Best- and Worst-Case Scenarios for Each Oakland Raiders Rookie
For NFL rookies, it's important to hit the ground running. A strong start could be the difference between a successful career and never getting a shot to see the field. The Oakland Raiders have plenty of roster opportunities up for the taking—and they'll be open to overachieving rookies.
When it comes to developing talent, positional depth and the "next man up" mentality benefits the unknown with great potential. Inevitably, some rookies will pan out to be great, others will prove to be serviceable in limited roles and some will never get the chance to prove themselves at all.
We'll take a close look at the best- and worst-case scenarios for Raiders rookies—including one undrafted free agent—and forecast an outlook on the crucial beginnings of their careers.
Best-case scenario: Amari Cooper has the ability to enter the league on fire and rack up 900-1,000 yards with eight or more touchdowns.
Worst-case scenario: I have reservations about offensive coordinator Bill Musgrave. In seven years as an offensive coordinator in the NFL, only two of his teams were ranked in the top half of the league in scoring. His highest-ranked offense was 14th. In other words, he doesn't have a track record for engineering high-powered offenses—because of this, Cooper's numbers may not be as great as expected.
Forecast: Players play, but coaches draw up the plays. This isn't Alabama, where you give the ball to your best player and allow him to dominate. Cooper won't be asked to carry the offense as he did during his junior year in college.
Most people can't name the second-best receiver behind Cooper on the 2014 Alabama team, and for good reason. DeAndrew White only had 40 receptions for 504 receiving yards compared to Cooper's 124 receptions for 1,727 yards.
Now he's going to be splitting receptions with Rod Streater, Michael Crabtree and a probable mixture of Andre Holmes, Brice Butler and undrafted free agent Josh Harper.
Cooper will still have great production as the clear-cut No. 1 receiver. Musgrave must be creative to push Cooper's production near 1,000 receiving yards and eight TDs. He needs to line Cooper up in various places to optimize his production.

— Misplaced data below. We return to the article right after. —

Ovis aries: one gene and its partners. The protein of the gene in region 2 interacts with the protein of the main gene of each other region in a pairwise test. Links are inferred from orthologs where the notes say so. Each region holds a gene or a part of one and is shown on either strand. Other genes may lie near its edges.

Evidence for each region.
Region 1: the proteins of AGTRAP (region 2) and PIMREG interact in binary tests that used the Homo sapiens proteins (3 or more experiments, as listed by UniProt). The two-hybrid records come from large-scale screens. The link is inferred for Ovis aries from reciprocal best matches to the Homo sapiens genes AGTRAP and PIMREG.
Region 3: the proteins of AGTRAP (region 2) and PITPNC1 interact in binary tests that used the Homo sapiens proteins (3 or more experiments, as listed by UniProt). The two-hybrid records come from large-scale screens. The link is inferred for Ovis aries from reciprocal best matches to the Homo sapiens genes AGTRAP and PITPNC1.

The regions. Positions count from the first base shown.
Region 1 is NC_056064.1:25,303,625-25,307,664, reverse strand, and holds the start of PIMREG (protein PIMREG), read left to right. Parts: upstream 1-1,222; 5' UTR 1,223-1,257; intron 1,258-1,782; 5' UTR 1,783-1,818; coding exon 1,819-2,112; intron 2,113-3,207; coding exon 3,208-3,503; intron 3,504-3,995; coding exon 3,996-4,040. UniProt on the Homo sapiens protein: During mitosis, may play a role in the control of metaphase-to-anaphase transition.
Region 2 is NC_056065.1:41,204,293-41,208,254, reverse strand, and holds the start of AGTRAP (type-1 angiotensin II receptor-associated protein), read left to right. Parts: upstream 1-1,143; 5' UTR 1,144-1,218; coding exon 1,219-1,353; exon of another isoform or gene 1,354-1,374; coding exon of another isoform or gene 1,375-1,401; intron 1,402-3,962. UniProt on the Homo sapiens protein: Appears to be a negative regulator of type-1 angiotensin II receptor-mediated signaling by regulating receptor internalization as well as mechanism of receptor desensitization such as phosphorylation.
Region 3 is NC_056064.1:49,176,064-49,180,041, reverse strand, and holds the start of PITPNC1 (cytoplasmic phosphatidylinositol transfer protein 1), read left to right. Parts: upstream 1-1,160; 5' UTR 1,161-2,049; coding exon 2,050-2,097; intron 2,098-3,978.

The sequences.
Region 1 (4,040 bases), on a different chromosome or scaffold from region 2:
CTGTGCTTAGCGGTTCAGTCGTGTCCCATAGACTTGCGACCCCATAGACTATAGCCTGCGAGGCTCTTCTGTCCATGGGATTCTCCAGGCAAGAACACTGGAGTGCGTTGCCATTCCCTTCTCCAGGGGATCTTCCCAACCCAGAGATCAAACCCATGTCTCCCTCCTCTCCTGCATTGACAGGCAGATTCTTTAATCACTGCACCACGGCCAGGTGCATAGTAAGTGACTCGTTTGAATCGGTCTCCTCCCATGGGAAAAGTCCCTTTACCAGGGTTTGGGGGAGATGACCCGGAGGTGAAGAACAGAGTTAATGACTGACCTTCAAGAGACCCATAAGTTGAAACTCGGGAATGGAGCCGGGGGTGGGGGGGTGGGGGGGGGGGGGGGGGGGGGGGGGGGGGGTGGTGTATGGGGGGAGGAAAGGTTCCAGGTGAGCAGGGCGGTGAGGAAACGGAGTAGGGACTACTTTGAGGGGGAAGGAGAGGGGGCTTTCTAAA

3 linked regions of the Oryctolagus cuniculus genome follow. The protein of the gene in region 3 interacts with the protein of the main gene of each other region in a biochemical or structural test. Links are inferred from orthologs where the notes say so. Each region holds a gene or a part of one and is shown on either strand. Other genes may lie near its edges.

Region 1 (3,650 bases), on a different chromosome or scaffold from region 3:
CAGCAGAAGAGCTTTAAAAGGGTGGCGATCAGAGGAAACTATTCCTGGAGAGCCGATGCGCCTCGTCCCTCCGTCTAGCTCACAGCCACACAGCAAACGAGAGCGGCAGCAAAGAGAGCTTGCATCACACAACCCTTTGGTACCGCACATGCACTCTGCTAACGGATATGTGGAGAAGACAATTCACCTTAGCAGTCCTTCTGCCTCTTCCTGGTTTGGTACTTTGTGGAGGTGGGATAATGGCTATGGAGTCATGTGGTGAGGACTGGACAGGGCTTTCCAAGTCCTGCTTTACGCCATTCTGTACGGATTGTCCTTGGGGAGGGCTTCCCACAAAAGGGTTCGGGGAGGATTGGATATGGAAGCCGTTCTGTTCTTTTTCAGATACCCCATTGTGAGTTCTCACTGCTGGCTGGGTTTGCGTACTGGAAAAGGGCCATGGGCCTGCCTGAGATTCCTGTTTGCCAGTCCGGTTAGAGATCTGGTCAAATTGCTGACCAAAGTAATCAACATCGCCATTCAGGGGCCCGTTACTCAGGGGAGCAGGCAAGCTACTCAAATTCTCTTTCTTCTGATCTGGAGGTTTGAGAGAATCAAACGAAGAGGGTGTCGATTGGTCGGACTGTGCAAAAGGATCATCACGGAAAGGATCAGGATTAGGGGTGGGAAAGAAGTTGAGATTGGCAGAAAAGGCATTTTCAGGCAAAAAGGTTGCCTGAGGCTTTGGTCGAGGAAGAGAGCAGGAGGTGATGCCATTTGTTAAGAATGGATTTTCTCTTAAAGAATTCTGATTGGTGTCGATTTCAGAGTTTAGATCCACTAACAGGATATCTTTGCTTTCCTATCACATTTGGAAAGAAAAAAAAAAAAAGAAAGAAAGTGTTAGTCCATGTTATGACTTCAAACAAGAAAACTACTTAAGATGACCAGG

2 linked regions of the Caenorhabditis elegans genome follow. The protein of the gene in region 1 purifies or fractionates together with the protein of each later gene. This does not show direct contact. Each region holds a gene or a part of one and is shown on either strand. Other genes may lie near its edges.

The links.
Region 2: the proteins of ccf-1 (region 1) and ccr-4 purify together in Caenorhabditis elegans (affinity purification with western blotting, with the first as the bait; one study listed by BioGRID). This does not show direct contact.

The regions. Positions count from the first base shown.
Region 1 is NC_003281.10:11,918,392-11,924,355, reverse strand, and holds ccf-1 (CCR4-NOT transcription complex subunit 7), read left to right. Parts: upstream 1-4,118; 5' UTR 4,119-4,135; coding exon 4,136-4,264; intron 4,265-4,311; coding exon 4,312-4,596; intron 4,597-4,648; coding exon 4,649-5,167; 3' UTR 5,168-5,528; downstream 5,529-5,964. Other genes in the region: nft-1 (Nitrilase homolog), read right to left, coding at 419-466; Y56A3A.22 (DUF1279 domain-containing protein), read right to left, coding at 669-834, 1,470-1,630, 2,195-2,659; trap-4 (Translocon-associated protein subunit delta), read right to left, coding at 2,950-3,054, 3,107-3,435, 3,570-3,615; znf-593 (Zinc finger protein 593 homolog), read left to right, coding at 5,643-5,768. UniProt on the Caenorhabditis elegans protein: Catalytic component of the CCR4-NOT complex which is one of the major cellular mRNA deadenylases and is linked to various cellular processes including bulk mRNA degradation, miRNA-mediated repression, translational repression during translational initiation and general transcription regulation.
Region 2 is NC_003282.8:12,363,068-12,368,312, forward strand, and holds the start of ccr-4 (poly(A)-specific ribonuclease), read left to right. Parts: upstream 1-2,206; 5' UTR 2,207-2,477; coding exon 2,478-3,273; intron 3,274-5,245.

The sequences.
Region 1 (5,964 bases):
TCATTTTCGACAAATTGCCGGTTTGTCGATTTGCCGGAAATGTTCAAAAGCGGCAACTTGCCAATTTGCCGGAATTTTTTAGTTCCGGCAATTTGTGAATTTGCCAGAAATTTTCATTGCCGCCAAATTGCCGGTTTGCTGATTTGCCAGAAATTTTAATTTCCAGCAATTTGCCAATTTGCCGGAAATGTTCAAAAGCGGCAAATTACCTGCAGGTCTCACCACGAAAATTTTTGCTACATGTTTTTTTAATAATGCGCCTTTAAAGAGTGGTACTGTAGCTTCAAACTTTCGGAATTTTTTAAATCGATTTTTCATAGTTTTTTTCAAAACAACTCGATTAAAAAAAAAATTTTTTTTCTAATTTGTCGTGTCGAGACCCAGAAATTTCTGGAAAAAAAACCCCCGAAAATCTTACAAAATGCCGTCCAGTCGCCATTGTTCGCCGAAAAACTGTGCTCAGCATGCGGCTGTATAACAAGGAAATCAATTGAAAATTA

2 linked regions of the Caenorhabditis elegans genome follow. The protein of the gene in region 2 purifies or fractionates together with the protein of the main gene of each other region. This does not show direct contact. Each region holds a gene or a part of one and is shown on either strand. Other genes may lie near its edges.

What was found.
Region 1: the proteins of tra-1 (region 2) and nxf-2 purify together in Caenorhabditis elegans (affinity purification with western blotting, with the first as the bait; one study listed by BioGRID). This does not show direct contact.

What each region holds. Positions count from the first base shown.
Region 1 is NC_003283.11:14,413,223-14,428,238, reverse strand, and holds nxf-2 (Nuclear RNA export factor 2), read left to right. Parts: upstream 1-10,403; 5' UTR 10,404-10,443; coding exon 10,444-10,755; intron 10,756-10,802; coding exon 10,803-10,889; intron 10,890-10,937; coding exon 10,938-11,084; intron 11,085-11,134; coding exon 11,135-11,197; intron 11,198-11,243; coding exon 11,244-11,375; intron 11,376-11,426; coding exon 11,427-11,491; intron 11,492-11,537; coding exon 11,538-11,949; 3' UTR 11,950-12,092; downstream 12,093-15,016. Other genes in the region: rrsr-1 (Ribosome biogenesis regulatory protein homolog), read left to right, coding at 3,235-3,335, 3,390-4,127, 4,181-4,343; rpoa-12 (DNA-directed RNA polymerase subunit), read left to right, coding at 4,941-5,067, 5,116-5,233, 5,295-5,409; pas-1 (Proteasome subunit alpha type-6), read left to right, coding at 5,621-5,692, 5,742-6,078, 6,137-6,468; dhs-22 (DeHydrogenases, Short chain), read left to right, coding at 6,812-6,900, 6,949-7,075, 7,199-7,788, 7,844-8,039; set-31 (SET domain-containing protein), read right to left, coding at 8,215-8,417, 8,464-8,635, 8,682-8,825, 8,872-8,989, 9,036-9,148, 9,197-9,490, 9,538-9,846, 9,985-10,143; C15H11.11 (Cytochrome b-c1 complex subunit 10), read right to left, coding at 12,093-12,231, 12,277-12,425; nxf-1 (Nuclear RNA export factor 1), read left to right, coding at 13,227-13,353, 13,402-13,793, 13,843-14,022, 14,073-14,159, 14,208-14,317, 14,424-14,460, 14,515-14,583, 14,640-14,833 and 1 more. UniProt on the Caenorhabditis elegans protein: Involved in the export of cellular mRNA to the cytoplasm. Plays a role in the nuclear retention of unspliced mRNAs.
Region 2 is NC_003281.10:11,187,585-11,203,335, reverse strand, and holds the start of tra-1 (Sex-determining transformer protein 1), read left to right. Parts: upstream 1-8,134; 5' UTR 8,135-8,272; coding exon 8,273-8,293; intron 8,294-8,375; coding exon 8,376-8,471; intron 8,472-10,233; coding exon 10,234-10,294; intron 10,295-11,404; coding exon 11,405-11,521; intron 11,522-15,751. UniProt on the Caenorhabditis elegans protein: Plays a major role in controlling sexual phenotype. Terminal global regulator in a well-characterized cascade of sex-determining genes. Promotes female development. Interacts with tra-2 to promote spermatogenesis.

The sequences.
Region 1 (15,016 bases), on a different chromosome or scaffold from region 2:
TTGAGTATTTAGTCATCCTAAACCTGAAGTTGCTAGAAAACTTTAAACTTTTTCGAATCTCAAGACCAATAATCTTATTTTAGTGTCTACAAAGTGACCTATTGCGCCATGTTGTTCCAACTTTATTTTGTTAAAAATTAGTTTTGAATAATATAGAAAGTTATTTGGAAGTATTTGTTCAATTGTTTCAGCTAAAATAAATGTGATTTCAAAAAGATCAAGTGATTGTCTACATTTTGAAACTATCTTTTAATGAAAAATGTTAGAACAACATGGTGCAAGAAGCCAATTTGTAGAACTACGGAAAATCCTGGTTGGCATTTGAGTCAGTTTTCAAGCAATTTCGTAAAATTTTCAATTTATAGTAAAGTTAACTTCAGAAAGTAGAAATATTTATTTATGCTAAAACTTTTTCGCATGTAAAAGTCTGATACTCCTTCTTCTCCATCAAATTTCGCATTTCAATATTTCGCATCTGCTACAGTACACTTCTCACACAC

The Raiders offense has the potential to be high-octane, but Musgrave has to figure things out. Cooper's talent should overcome Musgrave's mishaps, and he'll lead the team in catches, yards and touchdowns. Keep in mind, the ball will be spread amongst other talented players. He'll fall short of 1,000 yards in his rookie year and consistently pass that mark year after year.
Mario Edwards Jr.
Best-case scenario: Mario Edwards Jr. is talented enough to become a solid defensive end when he's motivated. Weight loss will help him become a versatile defensive lineman with the added ability to play as a hybrid linebacker ("Leo").
Worst-case scenario: Edwards' lack of motivation is scary. What will happen when he's paid millions with a fat contract? Will his play drop off with complacency? Will he fully commit week to week in good games as well as blowout losses? A lack of passion could hurt his career tremendously.
You can teach technique, but coaches cannot teach passion for the game. If Edwards' attitude and weight struggles continue, he could find himself on the scrap heap within two to three years.
Forecast: Fortunately for Edwards, he's entering a good situation in Oakland. Head coach Jack Del Rio is a great defensive mind, and linebackers coach Sal Sunseri is familiar with Edwards from his two-year stint at Florida State.